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Complexities of Mugabe’s succession

Derek Matyszak

IN the second part of his article on the topical issue of President Robert Mugabe’s succession, Derek Matyszak addresses the question of how the presidential nominee of Zanu PF is to be determined, a process that could be messy, and delves into the quagmire by drawing upon provisions in the Zanu PF party constitution.“You can have any colour as long as it’s black.” — Henry Ford.
Zimbabwe President Robert Mugabe will turn 89 in February 2013. Although party officials insist he is “as fit as a fiddle”, it is unlikely that he is immune to health problems which accompany any person approaching 90. Frequent, and  seemingly urgent, trips to Singapore for specialised medical treatment in 2011 and 2012 suggest that Mugabe’s current spell of good health is precarious.  Two articles have recently been written outlining some of the legal and political implications which might arise if Mugabe was to suddenly “depart the stage”, or become too ill to perform his duties.
The crux of those articles is that there are two provisions in Zimbabwe’s constitution which require  consideration in the event of Mugabe’s demise. First, Section 28(3) (b) of the main body of the  constitution stipulates that, on the president’s death or resignation, both Houses of parliament — the Houses of Assembly and Senate —  will sit as an electoral college within 90 days to select a successor for the remainder of the presidential term. Second, a schedule to the constitution (Schedule 8) which gives effect to an inter-party political agreement (“the GPA”) to form an inclusive government provides in Article 20.1.10: In the event of any vacancy arising in respect of posts referred to in clauses 20.1.6 (the executive) and 20.1.9 above, (presidential appointments to the senate) such vacancy shall be filled by a nominee of the party which held that position prior to the vacancy arising.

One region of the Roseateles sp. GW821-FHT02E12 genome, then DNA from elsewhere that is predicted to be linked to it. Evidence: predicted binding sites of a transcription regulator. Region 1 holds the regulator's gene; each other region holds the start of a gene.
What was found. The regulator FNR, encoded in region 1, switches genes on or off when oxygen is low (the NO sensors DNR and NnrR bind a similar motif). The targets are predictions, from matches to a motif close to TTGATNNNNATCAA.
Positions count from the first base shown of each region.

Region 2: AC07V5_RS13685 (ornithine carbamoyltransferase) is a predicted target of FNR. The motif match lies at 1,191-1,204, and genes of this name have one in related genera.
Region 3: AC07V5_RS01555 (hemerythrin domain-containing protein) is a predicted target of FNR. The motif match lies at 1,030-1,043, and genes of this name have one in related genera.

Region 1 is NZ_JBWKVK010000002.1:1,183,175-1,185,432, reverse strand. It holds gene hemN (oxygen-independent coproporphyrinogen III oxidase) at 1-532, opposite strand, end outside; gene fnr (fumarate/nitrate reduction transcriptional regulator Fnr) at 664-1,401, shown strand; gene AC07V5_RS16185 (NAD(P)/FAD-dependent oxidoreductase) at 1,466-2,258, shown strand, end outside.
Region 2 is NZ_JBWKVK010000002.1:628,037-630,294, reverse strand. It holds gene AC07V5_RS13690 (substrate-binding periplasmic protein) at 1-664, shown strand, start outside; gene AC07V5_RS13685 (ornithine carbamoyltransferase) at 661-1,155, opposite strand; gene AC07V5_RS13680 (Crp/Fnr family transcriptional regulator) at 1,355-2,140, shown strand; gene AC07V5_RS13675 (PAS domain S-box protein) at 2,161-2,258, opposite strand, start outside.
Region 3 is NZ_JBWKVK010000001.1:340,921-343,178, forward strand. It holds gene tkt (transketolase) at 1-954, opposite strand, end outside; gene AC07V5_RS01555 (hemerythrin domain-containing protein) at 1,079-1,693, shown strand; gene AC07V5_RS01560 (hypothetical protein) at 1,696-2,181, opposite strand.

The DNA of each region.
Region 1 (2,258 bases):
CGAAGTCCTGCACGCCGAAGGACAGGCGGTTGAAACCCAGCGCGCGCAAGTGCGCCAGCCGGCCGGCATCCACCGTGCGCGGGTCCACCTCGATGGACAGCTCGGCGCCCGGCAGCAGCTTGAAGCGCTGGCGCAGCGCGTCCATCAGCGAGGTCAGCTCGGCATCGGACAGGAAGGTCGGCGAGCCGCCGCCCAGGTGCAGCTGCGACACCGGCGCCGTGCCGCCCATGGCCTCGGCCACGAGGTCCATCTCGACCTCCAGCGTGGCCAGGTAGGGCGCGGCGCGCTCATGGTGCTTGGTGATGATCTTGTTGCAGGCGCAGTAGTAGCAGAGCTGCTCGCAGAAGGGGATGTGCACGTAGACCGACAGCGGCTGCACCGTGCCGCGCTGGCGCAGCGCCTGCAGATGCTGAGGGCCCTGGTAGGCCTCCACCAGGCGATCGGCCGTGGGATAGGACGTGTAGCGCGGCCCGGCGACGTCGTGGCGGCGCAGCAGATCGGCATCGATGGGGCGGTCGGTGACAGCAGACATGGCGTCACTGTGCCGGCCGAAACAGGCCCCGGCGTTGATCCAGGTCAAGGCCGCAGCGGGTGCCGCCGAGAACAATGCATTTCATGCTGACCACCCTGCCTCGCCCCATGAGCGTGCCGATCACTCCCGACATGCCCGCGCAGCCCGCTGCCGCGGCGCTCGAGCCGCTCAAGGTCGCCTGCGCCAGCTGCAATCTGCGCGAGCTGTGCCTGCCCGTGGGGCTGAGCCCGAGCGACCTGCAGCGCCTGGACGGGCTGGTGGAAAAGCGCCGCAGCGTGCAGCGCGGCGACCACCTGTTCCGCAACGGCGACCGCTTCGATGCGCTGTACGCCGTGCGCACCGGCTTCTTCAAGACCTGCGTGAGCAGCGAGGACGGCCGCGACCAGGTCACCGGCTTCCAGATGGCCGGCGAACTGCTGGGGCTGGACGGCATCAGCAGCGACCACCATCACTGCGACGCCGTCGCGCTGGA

Accordingly, in the event of Mugabe’s death, the vacancy in the highest post in the executive must be filled by a nominee of Zanu PF. However, it is unclear whether Article 20.1.10 of Schedule 8 operates in tandem with the provisions of section 28(3) (b) or overrides those provisions. If it overrides the provisions, the nominee of Zanu PF will be declared by the Clerk of Parliament to be duly elected as President of the Republic of Zimbabwe, and will be sworn in as president by the Chief Justice without any further ado.
However, while the provisions of Schedule 8 override all provisions in the main body of the constitution “to the contrary”, Article 20.1.10 is not necessarily contrary to the section establishing the Electoral College. Reading the two as operative conjunctively is entirely possible, and merely requires that the electoral college may only choose between candidates who are of Zanu PF.
Previous articles considering this issue, referred to above, did not address the question of how the nominee of Zanu PF is to be determined, but merely suggested the process might be messy. This article delves into the quagmire, drawing upon provisions in the Zanu PF party constitution.
Nominee of Zanu PF
The manner in which the nominee of Zanu PF is determined will depend upon whether an electoral college is to sit — in which event the provisions of the party constitution will interface with the state constitution — or whether the nominee determined by Zanu PF as a party will simply be sworn into office — in which event the provisions of the party constitution and the extent to which it is, or is not, applied will assume primary importance.